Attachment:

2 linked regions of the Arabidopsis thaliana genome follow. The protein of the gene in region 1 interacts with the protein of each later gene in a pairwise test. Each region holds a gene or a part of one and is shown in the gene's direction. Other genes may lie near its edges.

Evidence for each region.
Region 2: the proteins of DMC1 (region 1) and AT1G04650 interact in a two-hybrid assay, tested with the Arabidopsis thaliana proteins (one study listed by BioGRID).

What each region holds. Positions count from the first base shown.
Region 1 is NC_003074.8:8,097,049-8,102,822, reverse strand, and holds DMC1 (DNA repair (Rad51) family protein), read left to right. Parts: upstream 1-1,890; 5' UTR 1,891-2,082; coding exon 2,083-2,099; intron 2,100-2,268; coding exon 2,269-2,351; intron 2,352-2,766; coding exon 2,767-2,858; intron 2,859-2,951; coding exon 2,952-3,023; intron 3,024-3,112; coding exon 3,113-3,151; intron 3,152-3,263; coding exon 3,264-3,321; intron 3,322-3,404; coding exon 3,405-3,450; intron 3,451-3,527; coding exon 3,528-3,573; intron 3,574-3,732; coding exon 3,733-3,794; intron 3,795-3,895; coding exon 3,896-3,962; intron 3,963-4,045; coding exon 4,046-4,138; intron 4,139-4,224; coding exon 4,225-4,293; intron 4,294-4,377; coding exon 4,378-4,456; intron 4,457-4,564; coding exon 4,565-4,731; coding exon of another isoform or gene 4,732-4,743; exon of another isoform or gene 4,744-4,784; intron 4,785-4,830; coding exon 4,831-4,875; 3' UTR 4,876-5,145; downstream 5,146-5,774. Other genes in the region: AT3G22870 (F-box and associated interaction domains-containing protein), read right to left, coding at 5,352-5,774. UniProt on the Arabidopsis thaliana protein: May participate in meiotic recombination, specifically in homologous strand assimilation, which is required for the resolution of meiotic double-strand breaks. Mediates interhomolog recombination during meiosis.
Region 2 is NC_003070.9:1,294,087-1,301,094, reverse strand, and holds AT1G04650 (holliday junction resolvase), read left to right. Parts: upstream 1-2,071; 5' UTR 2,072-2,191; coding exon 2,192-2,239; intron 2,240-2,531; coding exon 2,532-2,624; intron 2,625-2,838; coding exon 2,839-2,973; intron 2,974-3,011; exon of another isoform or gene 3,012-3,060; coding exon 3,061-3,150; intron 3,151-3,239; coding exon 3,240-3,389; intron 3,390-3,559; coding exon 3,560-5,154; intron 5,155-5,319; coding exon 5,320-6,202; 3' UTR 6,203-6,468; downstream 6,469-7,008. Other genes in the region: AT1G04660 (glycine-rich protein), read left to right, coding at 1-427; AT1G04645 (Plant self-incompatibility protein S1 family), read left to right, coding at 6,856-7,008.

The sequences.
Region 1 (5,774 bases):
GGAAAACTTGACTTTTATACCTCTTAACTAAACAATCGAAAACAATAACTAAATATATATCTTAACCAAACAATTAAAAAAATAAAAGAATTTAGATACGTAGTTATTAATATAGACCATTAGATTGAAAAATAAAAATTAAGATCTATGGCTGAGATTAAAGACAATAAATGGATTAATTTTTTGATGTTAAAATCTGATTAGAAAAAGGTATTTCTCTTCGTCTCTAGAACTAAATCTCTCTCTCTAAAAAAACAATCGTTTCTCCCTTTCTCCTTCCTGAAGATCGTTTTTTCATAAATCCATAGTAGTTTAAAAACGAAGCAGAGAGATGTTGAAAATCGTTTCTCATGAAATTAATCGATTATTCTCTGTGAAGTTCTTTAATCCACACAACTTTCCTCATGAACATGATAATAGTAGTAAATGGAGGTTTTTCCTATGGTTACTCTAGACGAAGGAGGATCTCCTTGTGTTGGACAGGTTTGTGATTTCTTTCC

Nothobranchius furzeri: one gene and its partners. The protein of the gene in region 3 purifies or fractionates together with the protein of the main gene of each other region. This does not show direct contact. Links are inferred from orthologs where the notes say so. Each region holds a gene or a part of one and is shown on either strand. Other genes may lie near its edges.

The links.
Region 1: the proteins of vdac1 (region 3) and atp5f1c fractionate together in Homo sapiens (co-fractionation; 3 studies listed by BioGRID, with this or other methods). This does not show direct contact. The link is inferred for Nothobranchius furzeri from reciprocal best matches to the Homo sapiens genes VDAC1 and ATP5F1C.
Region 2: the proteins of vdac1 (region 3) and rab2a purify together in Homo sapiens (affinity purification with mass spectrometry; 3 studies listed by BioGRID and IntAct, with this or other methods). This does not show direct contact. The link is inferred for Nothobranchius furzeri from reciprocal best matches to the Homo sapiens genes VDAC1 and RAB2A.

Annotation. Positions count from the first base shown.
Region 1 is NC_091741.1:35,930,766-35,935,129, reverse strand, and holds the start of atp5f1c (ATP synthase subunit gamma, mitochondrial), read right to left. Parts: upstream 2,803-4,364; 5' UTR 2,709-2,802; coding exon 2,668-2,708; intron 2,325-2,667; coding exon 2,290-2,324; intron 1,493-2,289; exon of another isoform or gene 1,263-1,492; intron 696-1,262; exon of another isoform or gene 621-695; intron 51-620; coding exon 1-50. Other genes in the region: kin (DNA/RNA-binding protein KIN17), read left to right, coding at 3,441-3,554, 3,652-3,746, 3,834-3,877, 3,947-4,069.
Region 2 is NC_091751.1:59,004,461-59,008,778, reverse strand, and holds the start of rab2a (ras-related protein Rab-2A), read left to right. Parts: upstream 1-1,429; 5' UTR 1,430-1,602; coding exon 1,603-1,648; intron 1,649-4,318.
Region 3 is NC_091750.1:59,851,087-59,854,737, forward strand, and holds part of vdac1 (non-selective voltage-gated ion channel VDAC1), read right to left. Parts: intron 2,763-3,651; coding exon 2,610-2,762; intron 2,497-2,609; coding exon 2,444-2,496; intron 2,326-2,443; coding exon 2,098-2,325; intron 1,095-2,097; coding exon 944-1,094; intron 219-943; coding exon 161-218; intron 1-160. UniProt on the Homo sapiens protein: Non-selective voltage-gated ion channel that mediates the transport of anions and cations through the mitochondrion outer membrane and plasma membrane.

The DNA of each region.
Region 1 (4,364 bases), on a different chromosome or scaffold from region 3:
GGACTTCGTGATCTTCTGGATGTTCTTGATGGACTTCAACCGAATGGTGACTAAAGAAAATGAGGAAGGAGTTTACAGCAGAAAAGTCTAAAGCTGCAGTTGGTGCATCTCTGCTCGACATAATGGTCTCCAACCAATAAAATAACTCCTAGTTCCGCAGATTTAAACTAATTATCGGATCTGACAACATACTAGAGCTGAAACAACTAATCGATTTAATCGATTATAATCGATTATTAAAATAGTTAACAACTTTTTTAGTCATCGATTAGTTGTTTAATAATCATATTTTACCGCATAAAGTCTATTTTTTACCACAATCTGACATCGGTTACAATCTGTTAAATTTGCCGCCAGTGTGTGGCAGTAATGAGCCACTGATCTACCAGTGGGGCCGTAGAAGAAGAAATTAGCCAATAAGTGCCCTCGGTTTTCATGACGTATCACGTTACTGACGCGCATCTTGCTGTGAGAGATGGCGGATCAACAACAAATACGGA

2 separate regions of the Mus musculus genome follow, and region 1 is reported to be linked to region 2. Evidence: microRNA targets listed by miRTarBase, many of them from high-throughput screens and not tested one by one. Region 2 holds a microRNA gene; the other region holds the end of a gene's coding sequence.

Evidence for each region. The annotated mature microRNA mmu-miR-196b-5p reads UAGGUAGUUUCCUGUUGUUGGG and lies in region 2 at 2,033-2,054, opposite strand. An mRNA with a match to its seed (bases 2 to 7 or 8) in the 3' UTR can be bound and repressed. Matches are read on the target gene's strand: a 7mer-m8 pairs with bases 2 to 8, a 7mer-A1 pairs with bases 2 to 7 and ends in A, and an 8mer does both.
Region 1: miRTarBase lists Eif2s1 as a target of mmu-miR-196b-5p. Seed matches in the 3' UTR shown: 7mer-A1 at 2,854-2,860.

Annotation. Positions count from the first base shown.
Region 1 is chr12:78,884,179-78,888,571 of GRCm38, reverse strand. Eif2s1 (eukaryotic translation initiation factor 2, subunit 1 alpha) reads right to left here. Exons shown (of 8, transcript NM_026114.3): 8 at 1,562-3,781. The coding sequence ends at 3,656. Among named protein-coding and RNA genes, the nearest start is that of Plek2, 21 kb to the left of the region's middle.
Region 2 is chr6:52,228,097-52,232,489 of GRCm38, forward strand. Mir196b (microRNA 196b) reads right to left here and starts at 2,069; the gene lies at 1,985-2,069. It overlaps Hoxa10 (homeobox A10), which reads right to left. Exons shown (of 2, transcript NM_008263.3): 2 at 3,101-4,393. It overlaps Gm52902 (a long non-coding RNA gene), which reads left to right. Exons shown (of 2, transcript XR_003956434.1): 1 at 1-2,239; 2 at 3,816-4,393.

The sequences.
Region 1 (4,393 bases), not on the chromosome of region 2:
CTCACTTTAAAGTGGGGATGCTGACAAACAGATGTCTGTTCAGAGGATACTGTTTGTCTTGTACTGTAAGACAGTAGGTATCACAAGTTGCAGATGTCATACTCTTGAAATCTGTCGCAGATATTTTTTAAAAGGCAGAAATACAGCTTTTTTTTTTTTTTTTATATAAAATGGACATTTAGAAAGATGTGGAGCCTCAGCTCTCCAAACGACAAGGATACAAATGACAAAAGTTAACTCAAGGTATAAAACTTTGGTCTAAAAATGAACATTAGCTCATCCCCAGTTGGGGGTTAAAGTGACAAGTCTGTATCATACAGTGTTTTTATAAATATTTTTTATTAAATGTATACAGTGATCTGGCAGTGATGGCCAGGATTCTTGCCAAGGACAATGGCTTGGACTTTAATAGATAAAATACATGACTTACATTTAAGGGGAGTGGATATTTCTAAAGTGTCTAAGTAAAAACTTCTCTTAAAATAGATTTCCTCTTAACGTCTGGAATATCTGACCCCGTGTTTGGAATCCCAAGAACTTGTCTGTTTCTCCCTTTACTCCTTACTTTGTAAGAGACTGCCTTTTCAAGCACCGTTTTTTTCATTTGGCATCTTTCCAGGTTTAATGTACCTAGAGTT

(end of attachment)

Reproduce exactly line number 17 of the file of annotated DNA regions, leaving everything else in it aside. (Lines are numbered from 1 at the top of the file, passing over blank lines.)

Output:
Region 3 is NC_091750.1:59,851,087-59,854,737, forward strand, and holds part of vdac1 (non-selective voltage-gated ion channel VDAC1), read right to left. Parts: intron 2,763-3,651; coding exon 2,610-2,762; intron 2,497-2,609; coding exon 2,444-2,496; intron 2,326-2,443; coding exon 2,098-2,325; intron 1,095-2,097; coding exon 944-1,094; intron 219-943; coding exon 161-218; intron 1-160. UniProt on the Homo sapiens protein: Non-selective voltage-gated ion channel that mediates the transport of anions and cations through the mitochondrion outer membrane and plasma membrane.